I have gotten to the point where I won't support you, a local business, because you've convinced me time and again that you don't want or need my support.  I buy my cigars from a small cigar maker in Pennsylvania, and they are cheaper priced and better tasting that anything you are marking up by five bucks in your place.  Enjoy your lounge and your buddies, because they are about the only ones who will come back a second time.

Sunday, October 13, 2013

Dear Electricity

I find you to be much like the majestic velociraptor or actress Roma Downey: I like you much better when you are restrained, and not as much when you are actively trying to murder me.  At this point in my life, I have been electrocuted almost half a dozen times.  This is not a "whoops, got you with some static electricity" Sunday school shock.  This is home outlet or worse, better-than-a-cup-of-coffee-in-the morning kind of cattleprod to the nervous system.  It's not even like I am actively doing anything to warrant this abuse.  You have simply tasted my blood, and it is a sweet wine to you, indeed.

Twice I have been electrocuted trying to fix an outlet.  Yeah, ok, shame on me.  I had a screwdiver on an open outlet, and sometimes my hand shakes like a dachshund getting over a meth addiction.  That's on me.  Another time, I got it from grabbing a frayed TV cord.  Not totally my fault, but I will let that slide.  However, there are two times I will not abide, and I demand an apology.

The first case was a few years back.  I was living in an older house with a few housemates. The lady of the house, who we shall refer to as Slagathor, had a penchant for eating every hot dog in the place, and for leaving her clothes on the dryer.  I inadvertently knocked one of her tiny striped socks behind it as I loaded the dryer with my clothes.  Being a caring housemate, I tried to reach back and retrieve the sock.  My impressive reach was not enough, and since I am a human, and therefore superior to all things, I used my toolmaking skills to bend a coat hanger.  It grabbed the sock, then proceeded to enter an open area of the back of the dryer as I tried to lift it.  Electricity turned off my lights, and I went through the wall behind me.  Worst of all, the superpowers I gained from the experience were limited to slurred speech and muscle fatigue.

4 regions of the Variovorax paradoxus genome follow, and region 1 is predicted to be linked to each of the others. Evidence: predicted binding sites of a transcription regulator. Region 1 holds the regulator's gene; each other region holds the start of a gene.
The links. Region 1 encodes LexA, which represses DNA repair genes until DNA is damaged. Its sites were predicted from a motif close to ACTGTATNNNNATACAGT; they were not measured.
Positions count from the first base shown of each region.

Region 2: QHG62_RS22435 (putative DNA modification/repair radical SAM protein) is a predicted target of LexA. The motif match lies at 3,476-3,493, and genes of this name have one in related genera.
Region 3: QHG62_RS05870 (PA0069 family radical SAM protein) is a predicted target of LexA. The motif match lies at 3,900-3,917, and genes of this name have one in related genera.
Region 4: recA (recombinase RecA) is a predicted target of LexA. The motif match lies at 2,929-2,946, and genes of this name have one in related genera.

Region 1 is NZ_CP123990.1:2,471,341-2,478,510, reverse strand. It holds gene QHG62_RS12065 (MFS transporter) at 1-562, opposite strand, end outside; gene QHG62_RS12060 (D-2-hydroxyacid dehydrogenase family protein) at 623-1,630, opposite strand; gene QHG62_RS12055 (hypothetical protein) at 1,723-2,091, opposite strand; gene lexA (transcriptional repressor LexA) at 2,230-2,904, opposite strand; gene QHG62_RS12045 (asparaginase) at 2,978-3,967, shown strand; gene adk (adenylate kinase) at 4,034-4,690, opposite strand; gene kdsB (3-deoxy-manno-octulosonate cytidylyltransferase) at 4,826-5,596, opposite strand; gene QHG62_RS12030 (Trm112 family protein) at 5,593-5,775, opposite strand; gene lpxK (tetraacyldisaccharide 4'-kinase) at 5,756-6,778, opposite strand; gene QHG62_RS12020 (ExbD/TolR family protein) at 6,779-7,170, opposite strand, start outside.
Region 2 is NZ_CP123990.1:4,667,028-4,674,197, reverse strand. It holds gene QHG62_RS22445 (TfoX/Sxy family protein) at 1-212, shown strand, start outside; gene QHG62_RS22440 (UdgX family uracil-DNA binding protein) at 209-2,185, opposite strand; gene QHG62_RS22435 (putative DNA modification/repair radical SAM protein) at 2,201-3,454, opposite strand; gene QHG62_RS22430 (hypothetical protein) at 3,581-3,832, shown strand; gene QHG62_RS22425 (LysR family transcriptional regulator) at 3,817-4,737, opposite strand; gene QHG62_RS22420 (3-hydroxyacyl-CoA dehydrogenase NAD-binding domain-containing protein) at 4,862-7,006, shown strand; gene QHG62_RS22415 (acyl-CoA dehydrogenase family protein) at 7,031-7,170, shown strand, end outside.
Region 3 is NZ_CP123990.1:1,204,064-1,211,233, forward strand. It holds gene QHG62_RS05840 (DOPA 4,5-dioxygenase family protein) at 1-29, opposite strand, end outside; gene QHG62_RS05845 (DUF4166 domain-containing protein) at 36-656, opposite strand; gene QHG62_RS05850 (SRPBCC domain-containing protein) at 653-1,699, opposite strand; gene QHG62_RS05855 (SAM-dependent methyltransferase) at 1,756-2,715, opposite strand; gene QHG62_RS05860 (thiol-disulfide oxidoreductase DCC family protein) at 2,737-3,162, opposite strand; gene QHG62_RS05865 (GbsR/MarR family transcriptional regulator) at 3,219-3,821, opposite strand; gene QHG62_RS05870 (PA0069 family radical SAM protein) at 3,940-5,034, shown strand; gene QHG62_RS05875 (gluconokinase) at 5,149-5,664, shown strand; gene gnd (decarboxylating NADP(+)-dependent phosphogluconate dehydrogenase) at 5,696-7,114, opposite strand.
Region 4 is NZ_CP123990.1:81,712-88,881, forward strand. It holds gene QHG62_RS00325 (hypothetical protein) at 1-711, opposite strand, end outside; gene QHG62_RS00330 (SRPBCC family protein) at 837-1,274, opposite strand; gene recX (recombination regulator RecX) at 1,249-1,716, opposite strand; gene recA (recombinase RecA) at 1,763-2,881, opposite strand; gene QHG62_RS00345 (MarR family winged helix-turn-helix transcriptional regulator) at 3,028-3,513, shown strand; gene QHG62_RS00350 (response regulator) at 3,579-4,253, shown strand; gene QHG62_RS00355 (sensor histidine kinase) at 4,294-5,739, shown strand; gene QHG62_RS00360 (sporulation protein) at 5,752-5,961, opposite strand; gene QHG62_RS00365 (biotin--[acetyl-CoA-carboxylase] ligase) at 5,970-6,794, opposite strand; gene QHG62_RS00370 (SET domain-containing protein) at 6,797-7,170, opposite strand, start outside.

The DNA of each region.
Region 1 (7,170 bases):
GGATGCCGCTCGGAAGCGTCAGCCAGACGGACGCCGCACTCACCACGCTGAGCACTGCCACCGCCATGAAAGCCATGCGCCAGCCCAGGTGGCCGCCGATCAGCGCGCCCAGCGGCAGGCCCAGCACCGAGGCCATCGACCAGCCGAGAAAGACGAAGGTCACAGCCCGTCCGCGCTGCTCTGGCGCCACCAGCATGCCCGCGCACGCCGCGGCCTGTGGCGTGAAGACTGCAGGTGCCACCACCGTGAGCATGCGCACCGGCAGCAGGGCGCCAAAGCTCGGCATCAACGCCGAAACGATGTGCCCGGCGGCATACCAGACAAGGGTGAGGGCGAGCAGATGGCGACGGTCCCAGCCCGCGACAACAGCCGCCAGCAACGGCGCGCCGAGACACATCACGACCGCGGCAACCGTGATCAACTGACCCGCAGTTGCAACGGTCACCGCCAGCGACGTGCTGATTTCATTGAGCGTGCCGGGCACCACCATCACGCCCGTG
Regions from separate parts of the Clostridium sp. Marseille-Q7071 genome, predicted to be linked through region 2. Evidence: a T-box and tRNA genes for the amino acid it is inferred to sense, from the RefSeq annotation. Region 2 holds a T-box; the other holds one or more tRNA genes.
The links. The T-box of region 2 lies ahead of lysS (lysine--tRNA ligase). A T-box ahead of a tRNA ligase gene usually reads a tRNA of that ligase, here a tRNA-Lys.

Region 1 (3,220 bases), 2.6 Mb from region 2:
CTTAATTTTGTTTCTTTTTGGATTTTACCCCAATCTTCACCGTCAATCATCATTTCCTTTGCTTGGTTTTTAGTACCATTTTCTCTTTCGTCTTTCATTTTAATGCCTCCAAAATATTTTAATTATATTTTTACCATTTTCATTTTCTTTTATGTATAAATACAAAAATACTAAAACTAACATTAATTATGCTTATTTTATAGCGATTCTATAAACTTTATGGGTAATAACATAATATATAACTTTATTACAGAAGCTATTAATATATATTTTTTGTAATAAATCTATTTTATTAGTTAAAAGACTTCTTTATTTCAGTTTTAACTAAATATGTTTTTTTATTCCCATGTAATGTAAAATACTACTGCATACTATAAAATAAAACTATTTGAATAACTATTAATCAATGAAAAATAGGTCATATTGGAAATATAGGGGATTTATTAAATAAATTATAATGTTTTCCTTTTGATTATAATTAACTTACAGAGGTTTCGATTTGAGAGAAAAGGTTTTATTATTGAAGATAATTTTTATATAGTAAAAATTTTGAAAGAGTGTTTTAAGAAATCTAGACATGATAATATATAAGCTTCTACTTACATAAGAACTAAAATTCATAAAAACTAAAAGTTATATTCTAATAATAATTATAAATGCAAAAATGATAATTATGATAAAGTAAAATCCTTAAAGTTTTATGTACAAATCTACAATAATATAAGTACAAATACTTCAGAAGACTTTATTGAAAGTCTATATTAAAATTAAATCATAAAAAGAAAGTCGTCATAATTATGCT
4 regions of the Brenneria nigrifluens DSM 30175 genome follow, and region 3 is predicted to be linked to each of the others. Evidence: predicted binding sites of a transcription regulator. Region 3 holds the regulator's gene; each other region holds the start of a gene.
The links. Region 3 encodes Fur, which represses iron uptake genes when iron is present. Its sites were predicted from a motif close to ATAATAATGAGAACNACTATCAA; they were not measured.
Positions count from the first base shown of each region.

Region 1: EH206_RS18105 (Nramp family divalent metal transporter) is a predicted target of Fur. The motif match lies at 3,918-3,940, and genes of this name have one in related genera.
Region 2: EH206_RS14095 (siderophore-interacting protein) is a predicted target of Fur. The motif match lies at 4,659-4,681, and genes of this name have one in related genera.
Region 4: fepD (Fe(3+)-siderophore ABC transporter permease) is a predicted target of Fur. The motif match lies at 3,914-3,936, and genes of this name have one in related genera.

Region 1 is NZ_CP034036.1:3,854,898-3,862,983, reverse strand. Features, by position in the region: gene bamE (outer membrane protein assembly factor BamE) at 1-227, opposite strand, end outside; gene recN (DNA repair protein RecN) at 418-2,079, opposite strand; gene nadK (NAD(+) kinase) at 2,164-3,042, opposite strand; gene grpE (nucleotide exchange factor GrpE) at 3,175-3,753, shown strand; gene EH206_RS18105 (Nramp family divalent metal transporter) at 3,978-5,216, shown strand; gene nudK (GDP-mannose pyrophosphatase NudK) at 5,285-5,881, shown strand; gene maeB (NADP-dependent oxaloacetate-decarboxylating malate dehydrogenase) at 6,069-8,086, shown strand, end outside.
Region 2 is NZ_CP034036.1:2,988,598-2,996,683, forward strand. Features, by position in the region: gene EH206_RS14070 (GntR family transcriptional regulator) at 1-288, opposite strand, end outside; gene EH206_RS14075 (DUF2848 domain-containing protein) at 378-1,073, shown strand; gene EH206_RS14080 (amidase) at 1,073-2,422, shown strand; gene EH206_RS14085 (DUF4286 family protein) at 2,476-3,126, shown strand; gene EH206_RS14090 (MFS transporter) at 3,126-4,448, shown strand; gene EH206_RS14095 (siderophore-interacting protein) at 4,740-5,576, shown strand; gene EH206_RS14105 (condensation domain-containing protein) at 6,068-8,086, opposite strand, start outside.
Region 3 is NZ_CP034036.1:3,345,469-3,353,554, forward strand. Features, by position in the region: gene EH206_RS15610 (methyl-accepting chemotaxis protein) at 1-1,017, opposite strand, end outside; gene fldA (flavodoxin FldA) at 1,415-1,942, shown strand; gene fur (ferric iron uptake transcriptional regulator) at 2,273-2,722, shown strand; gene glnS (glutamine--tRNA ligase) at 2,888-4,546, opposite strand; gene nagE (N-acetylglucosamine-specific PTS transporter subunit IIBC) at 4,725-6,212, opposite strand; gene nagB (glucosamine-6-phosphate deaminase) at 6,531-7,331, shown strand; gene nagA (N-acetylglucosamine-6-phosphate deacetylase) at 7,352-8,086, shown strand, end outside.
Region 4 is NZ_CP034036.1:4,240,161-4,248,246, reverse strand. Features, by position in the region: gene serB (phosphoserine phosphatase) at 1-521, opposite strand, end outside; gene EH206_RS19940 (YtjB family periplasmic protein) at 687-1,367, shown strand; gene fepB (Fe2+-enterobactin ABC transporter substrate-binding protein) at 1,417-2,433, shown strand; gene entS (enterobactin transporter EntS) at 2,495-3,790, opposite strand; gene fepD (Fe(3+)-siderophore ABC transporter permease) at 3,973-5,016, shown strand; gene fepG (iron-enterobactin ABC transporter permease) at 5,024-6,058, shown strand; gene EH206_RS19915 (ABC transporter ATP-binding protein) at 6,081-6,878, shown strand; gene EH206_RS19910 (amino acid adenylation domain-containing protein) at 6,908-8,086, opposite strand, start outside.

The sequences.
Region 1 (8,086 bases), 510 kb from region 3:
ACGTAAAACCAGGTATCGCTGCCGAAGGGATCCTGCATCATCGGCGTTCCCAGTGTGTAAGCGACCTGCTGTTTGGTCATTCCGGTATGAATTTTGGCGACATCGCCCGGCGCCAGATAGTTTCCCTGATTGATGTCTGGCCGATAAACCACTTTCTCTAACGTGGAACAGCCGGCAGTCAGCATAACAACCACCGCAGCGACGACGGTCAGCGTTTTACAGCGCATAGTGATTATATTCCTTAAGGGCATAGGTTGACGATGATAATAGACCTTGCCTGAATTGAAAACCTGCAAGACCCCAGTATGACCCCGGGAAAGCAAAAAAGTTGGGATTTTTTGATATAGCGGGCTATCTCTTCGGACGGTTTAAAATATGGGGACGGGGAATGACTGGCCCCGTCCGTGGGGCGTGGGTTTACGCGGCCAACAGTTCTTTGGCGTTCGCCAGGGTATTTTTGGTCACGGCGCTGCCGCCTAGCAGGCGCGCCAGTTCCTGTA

The worst experience I had was the summer before I went to college.  I was working for a golf course.  The way the golf cart barn was set up, all of the golf chargers were set in the rafters, and the cords dangled down to plug in the carts at night.  One of the chargers had been malfunctioning, so I got a ladder to take it down.  The chargers are secured to the rafter by screws, so I unplugged the charger, and started unscrewing the brackets.  Three things went against me.  First, I had mistakenly unplugged the charger next to it, since the cords were a tangled mess.  Secondly, the ladder I used was a rickety mess, which led to the third thing, that I took a frail boy named Ike with me to hold the ladder steady.

Ike was about an 80 pound ball of anxiety and gangly nonsense.  Granted, I spent much of my free time at that job antagonizing him, and pouring small amounts of salt into his sodas when he wasn't looking.  To this day, I am not sure he knows what a real Coke tastes like.  One time, I put golf club grip enhancer, a foul smelling goop that looked like Smurf ejaculate, on his chair at lunch.  That ended as well as could be expected.  Not to say I was a bully, or that he didn't think some of it was funny.  He was just an easy target, and I couldn't seem to stop myself.